17 Prem ‘flops’ who proved themselves elsewhere: Memphis, Suso, Stuani…

Quick Reads

Players are often written off by English football fans if they fail to impress in the Premier League – but plenty have gone on to prove their class elsewhere in Europe.

Many regard the Premier League as the hardest league to play in, and several players with big reputations have moved to these shores only to struggle. Some of them simply made the move too late for English fans to see the best of them.

But other players have been let go by Premier League clubs as youngsters or even in their supposed peak years due to apparently being not good enough, only to then go and prove themselves in a big way somewhere else…

Cristhian Stuani

Stuani scored seven goals in the Championship for Middlesbrough in 2015-16 then four in the Premier League the following season as the Teessiders were relegated straight back to the second tier.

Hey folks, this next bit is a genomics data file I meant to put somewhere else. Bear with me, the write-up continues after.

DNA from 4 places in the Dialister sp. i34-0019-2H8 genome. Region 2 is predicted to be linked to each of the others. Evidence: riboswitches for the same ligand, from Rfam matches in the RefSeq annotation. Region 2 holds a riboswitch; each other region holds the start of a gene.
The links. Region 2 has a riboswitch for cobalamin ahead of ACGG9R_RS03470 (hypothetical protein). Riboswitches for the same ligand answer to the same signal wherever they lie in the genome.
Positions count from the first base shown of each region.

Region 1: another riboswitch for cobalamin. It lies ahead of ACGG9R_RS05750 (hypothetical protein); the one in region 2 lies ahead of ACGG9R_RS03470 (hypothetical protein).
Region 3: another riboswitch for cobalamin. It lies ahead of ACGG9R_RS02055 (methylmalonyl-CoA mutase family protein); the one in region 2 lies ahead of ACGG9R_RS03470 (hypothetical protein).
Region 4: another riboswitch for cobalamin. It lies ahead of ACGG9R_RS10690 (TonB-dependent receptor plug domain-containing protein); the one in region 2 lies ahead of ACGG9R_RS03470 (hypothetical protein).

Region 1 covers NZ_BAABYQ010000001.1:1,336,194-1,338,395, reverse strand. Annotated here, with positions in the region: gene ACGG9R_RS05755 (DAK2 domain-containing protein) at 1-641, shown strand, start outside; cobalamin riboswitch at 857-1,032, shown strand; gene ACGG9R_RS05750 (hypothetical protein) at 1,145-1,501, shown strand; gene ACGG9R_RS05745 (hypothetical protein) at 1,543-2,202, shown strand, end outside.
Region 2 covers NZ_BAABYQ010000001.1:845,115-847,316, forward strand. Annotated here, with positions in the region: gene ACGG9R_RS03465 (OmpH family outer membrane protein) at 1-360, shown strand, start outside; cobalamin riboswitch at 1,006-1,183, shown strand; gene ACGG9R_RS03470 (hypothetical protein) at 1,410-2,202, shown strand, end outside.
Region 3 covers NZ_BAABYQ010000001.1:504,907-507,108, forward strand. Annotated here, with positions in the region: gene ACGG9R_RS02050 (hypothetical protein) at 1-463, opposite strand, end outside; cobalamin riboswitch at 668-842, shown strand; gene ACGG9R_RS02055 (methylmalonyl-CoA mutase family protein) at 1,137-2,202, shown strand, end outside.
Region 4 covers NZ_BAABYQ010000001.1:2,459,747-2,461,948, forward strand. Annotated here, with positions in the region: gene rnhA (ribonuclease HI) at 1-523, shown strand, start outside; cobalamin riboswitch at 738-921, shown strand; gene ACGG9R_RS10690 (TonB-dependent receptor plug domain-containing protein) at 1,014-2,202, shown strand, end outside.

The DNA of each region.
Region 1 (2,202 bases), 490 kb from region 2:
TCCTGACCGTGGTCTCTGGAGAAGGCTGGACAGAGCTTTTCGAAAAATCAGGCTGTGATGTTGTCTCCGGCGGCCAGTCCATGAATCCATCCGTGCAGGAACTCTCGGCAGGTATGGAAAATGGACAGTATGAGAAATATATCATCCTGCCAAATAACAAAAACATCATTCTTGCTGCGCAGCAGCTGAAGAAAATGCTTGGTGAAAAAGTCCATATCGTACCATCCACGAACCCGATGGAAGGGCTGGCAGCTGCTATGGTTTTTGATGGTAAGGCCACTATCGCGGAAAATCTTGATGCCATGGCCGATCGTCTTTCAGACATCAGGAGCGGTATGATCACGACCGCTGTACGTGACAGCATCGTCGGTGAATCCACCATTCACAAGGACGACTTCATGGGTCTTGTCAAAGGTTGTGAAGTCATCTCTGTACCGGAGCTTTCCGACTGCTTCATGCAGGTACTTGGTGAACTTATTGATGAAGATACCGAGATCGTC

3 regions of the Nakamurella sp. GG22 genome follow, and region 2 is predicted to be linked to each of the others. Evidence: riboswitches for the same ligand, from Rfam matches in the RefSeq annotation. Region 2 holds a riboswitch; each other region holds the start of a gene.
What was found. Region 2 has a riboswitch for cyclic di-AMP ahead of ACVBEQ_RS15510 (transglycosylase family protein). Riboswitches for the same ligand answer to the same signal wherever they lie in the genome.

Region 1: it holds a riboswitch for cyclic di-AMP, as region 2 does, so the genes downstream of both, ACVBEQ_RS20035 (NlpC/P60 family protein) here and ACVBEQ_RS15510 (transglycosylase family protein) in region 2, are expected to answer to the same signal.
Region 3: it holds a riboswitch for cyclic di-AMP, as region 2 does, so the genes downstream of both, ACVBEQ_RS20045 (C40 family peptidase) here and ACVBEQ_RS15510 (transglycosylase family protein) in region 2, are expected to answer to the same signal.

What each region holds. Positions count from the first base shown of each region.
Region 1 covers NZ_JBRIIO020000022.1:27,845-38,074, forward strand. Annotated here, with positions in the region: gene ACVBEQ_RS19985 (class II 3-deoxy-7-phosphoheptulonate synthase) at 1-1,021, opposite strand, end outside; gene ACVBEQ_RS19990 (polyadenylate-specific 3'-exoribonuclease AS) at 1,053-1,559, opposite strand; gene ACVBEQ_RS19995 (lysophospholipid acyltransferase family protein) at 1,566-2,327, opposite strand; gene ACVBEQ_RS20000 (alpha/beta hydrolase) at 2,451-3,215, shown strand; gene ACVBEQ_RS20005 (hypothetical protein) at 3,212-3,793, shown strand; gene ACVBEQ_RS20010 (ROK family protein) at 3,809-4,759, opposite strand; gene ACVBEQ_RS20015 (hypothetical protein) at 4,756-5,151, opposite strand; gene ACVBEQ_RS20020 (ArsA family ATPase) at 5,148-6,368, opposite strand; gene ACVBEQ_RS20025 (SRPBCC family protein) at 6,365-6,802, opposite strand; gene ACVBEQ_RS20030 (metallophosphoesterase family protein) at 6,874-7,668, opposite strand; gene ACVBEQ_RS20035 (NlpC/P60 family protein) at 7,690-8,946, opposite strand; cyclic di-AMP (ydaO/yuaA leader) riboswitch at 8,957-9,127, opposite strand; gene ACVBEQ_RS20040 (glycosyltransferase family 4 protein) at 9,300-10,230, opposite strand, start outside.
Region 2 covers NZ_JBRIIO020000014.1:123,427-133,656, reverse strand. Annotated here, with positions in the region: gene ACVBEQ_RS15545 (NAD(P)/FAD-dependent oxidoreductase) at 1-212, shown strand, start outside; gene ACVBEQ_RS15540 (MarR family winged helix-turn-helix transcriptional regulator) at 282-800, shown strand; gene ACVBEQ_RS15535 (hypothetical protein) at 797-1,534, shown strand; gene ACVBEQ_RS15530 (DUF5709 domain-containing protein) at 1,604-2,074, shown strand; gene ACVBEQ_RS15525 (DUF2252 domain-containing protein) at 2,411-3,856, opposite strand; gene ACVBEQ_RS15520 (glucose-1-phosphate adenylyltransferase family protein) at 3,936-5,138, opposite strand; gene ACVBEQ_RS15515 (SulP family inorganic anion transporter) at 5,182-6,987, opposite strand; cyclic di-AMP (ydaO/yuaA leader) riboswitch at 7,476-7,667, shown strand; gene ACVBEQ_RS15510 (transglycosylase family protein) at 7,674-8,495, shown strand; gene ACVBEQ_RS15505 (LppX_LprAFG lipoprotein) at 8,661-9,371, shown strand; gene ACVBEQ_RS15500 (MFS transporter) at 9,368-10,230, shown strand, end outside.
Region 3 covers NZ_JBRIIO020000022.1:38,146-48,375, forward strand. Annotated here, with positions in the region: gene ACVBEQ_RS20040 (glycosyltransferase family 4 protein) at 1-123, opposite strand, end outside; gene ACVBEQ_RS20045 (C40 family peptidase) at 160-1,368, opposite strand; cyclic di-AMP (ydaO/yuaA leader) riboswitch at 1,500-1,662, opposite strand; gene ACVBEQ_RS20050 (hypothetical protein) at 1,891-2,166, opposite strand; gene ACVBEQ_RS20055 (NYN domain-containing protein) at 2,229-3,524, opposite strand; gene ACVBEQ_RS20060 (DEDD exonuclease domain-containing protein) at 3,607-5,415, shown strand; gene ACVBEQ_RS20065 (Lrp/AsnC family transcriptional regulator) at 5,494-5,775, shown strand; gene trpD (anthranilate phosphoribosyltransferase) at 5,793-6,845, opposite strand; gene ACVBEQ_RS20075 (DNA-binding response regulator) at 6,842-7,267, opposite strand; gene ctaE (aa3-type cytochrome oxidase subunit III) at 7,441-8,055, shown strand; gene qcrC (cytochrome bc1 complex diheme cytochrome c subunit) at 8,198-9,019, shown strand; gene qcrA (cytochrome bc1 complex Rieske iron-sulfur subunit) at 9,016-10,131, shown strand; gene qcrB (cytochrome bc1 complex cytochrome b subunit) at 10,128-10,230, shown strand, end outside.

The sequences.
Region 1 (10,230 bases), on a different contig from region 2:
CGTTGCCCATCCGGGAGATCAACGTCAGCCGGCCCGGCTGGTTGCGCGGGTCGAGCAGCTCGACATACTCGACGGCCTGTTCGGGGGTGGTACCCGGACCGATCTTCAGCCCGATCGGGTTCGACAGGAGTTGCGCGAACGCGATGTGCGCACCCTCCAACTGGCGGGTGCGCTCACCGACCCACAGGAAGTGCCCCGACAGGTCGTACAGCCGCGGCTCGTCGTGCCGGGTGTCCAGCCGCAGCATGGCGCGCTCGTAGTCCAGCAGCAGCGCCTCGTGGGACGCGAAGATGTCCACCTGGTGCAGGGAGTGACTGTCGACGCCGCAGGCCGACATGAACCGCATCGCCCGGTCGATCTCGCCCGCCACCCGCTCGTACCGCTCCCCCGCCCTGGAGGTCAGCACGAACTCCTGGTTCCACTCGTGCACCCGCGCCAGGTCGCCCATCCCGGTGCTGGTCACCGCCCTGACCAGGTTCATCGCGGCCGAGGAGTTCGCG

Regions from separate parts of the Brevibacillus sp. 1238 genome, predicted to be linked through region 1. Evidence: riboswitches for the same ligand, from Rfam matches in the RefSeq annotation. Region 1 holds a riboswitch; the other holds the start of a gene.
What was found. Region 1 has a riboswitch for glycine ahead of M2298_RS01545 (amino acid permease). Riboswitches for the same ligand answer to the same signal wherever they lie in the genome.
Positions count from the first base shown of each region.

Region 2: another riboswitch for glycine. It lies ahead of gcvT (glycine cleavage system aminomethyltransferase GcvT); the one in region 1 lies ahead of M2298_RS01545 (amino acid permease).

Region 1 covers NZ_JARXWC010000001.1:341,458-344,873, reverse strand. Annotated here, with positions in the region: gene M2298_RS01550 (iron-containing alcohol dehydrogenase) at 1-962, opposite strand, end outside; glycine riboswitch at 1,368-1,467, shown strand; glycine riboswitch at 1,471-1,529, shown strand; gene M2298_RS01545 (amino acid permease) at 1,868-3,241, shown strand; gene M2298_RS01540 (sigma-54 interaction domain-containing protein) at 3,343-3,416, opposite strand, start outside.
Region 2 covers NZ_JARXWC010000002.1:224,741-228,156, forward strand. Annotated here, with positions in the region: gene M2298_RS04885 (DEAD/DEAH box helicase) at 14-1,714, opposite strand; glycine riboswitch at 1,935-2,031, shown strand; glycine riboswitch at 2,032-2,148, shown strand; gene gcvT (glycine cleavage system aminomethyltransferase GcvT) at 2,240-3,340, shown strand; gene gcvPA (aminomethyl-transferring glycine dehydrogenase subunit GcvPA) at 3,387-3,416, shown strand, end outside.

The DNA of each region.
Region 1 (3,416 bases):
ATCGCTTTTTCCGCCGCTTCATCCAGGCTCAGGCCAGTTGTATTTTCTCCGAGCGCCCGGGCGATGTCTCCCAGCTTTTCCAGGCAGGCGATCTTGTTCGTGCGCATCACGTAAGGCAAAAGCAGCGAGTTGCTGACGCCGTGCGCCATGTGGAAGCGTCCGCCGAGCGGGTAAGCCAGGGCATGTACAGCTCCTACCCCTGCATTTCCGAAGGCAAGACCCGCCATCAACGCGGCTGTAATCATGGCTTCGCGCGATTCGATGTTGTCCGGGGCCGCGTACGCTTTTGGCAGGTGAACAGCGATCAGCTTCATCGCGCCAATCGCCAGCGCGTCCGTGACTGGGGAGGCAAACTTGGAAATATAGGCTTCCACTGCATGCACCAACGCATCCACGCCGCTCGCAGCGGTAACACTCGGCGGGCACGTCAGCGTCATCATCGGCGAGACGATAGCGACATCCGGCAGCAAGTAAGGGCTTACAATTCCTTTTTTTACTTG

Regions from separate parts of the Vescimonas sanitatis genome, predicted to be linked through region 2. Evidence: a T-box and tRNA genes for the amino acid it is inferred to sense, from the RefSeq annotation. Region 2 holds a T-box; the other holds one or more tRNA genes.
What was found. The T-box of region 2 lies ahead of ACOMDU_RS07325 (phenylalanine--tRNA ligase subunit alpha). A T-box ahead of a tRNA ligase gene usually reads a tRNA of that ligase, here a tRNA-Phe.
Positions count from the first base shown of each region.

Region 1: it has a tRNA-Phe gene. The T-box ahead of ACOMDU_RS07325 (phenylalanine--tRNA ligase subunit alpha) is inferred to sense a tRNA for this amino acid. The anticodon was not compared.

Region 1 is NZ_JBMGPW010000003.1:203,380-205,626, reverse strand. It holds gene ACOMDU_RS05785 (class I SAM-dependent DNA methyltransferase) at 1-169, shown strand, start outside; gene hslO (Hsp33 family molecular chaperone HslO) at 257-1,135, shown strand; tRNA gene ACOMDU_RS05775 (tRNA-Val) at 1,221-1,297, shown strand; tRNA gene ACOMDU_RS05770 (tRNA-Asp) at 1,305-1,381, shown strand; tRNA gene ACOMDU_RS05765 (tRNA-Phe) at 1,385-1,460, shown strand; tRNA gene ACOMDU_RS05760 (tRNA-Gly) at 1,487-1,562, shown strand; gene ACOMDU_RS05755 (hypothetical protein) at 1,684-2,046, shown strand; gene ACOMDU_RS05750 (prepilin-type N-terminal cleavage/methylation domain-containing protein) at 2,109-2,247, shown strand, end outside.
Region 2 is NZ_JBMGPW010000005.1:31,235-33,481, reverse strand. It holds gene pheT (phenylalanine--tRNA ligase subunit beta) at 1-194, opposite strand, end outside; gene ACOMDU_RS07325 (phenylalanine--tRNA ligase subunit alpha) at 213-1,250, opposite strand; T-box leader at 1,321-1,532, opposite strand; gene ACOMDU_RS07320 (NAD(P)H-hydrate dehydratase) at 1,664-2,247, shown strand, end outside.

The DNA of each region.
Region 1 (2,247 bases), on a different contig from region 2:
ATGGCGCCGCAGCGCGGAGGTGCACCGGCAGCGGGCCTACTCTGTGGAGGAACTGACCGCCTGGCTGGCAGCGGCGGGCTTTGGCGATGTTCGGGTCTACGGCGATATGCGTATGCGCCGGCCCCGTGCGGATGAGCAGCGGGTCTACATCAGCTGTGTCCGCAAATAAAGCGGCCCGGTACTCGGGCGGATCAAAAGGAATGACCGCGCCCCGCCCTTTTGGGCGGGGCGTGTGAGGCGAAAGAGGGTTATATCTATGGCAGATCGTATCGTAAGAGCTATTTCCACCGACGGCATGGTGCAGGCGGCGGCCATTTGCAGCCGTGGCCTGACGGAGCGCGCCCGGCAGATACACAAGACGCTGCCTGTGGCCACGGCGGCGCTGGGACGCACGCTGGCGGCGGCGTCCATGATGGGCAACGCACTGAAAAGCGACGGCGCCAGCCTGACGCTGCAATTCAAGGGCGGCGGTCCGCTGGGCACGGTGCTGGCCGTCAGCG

Stuani had scored a very respectable 12 for Espanyol in La Liga before joining Boro, but we definitely didn’t expect him to then go on and score 21 and then 20 goals in two seasons at Girona.

The second season was even more incredible considering he was playing in a Girona side relegated from La Liga.

Memphis Depay

Much was expected when Memphis signed for Manchester United in 2015, but Louis van Gaal actually predicted the underwhelming first season at Old Trafford that would follow for the winger.

“The plan is to help him develop as a player, but we must all be patient,” Van Gaal said in his United programme notes shortly after the signing was announced.

“The Premier League is very different from any other league and it will take time for him to fully adapt to the pace and unforgiving nature of football in this country.”

However, Van Gaal was sacked and replaced by Jose Mourinho at the end of that season, and in January 2017 Memphis was sold to Lyon having been starved of chances by the new manager.

Since then, 38 goals and provided 31 assists in 92 Ligue 1 appearances for Lyon. Exercise that buyback clause, lads.

Memphis-Depay-Lyon

READ: Memphis Depay isn’t ‘finding his level’, he’s just playing with freedom